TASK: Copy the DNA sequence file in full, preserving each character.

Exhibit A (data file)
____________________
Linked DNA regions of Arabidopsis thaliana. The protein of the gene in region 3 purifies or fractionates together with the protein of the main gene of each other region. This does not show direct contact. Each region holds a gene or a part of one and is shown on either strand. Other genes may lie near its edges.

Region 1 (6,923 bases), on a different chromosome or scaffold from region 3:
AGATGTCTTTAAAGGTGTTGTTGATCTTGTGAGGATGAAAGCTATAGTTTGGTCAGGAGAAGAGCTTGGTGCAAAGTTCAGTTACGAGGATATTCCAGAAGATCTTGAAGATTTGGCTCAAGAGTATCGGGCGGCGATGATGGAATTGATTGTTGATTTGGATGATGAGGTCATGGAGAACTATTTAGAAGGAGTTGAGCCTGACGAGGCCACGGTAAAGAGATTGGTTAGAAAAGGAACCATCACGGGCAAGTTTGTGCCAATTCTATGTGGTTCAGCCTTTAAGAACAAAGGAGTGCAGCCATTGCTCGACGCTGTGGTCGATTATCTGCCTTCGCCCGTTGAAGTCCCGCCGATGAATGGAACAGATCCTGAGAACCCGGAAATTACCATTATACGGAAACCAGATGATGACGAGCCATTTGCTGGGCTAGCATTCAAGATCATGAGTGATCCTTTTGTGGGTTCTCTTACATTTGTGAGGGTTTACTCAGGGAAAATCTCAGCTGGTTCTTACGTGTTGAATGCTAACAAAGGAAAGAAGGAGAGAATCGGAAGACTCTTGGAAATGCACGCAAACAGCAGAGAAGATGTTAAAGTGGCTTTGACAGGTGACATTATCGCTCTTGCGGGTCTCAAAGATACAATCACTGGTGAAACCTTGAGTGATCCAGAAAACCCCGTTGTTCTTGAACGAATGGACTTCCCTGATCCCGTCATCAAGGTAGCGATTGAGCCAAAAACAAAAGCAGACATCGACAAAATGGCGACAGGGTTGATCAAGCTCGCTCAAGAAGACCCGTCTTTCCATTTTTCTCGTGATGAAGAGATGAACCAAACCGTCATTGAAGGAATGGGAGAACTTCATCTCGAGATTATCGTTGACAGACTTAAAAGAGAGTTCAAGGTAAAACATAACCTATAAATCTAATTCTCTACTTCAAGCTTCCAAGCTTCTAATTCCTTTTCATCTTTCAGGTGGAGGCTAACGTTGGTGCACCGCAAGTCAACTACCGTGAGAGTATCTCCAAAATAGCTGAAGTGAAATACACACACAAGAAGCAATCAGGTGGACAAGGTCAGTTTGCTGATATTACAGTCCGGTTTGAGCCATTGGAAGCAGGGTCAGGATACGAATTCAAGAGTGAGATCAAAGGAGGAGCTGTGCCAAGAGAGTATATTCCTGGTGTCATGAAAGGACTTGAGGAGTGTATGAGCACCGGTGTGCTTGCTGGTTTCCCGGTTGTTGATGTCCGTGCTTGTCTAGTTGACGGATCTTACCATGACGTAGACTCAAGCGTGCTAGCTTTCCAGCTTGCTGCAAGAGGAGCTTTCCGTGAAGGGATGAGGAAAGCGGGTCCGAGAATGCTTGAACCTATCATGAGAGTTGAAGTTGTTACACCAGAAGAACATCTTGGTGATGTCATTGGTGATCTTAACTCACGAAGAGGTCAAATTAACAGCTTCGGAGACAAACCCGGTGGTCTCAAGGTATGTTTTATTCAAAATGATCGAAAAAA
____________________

Linked DNA regions of Arabidopsis thaliana. The protein of the gene in region 3 purifies or fractionates together with the protein of the main gene of each other region. This does not show direct contact. Each region holds a gene or a part of one and is shown on either strand. Other genes may lie near its edges.

Region 1 (6,923 bases), on a different chromosome or scaffold from region 3:
AGATGTCTTTAAAGGTGTTGTTGATCTTGTGAGGATGAAAGCTATAGTTTGGTCAGGAGAAGAGCTTGGTGCAAAGTTCAGTTACGAGGATATTCCAGAAGATCTTGAAGATTTGGCTCAAGAGTATCGGGCGGCGATGATGGAATTGATTGTTGATTTGGATGATGAGGTCATGGAGAACTATTTAGAAGGAGTTGAGCCTGACGAGGCCACGGTAAAGAGATTGGTTAGAAAAGGAACCATCACGGGCAAGTTTGTGCCAATTCTATGTGGTTCAGCCTTTAAGAACAAAGGAGTGCAGCCATTGCTCGACGCTGTGGTCGATTATCTGCCTTCGCCCGTTGAAGTCCCGCCGATGAATGGAACAGATCCTGAGAACCCGGAAATTACCATTATACGGAAACCAGATGATGACGAGCCATTTGCTGGGCTAGCATTCAAGATCATGAGTGATCCTTTTGTGGGTTCTCTTACATTTGTGAGGGTTTACTCAGGGAAAATCTCAGCTGGTTCTTACGTGTTGAATGCTAACAAAGGAAAGAAGGAGAGAATCGGAAGACTCTTGGAAATGCACGCAAACAGCAGAGAAGATGTTAAAGTGGCTTTGACAGGTGACATTATCGCTCTTGCGGGTCTCAAAGATACAATCACTGGTGAAACCTTGAGTGATCCAGAAAACCCCGTTGTTCTTGAACGAATGGACTTCCCTGATCCCGTCATCAAGGTAGCGATTGAGCCAAAAACAAAAGCAGACATCGACAAAATGGCGACAGGGTTGATCAAGCTCGCTCAAGAAGACCCGTCTTTCCATTTTTCTCGTGATGAAGAGATGAACCAAACCGTCATTGAAGGAATGGGAGAACTTCATCTCGAGATTATCGTTGACAGACTTAAAAGAGAGTTCAAGGTAAAACATAACCTATAAATCTAATTCTCTACTTCAAGCTTCCAAGCTTCTAATTCCTTTTCATCTTTCAGGTGGAGGCTAACGTTGGTGCACCGCAAGTCAACTACCGTGAGAGTATCTCCAAAATAGCTGAAGTGAAATACACACACAAGAAGCAATCAGGTGGACAAGGTCAGTTTGCTGATATTACAGTCCGGTTTGAGCCATTGGAAGCAGGGTCAGGATACGAATTCAAGAGTGAGATCAAAGGAGGAGCTGTGCCAAGAGAGTATATTCCTGGTGTCATGAAAGGACTTGAGGAGTGTATGAGCACCGGTGTGCTTGCTGGTTTCCCGGTTGTTGATGTCCGTGCTTGTCTAGTTGACGGATCTTACCATGACGTAGACTCAAGCGTGCTAGCTTTCCAGCTTGCTGCAAGAGGAGCTTTCCGTGAAGGGATGAGGAAAGCGGGTCCGAGAATGCTTGAACCTATCATGAGAGTTGAAGTTGTTACACCAGAAGAACATCTTGGTGATGTCATTGGTGATCTTAACTCACGAAGAGGTCAAATTAACAGCTTCGGAGACAAACCCGGTGGTCTCAAGGTATGTTTTATTCAAAATGATCGAAAAAA